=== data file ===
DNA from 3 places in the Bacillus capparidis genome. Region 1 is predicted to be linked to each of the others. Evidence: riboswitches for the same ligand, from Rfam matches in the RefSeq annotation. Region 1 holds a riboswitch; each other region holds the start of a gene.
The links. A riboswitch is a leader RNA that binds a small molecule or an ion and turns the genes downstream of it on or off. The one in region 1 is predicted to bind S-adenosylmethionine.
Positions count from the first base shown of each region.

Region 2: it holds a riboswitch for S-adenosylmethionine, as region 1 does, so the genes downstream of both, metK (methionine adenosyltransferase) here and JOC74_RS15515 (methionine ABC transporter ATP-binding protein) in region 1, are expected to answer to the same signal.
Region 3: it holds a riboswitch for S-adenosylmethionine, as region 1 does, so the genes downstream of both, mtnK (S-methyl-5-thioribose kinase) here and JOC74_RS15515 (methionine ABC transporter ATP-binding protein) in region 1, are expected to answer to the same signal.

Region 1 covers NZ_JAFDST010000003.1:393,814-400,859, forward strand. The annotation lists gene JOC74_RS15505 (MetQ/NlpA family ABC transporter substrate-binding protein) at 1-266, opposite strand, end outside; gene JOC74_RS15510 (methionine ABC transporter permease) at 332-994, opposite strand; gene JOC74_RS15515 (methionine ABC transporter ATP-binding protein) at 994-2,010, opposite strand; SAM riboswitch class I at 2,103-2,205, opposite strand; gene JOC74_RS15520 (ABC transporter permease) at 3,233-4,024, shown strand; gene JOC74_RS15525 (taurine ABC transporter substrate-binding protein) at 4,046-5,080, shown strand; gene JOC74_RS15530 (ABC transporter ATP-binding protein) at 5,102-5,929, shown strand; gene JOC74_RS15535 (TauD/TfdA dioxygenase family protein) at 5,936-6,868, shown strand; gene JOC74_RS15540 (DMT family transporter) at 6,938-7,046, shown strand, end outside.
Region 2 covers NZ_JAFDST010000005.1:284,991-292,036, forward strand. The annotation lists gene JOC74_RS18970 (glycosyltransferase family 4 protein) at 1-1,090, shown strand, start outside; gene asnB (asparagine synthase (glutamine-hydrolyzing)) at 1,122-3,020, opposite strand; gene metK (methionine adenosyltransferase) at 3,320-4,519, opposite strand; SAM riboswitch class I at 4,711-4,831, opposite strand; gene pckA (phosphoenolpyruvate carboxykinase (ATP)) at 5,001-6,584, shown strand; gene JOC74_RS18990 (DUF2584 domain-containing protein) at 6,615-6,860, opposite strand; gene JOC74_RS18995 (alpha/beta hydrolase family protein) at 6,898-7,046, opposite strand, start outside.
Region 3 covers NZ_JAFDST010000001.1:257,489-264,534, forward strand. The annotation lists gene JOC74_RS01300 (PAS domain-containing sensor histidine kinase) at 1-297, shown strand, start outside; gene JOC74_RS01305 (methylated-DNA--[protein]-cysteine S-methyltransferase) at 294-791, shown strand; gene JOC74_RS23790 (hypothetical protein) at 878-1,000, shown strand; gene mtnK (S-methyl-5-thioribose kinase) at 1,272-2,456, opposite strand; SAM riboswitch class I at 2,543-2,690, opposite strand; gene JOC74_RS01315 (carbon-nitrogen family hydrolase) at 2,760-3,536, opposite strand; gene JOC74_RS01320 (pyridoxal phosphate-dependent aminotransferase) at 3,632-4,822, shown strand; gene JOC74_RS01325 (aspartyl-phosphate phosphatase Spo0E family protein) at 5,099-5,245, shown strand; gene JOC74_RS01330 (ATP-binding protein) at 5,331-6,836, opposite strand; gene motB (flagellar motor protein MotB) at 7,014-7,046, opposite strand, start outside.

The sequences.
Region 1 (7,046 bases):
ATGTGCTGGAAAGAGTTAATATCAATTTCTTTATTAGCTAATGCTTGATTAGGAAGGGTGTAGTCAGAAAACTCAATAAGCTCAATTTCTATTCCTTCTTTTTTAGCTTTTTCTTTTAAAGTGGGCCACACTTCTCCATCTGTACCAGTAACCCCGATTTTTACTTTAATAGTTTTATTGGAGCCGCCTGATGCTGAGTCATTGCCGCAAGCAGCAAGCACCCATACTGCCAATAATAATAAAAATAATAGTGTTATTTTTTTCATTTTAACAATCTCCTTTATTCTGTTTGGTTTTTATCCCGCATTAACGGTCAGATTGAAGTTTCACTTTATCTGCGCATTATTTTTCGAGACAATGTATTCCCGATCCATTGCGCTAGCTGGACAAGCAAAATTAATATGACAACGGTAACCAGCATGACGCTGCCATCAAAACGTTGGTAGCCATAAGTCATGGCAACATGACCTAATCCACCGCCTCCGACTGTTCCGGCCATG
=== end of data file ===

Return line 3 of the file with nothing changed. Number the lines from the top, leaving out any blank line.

Positions count from the first base shown of each region.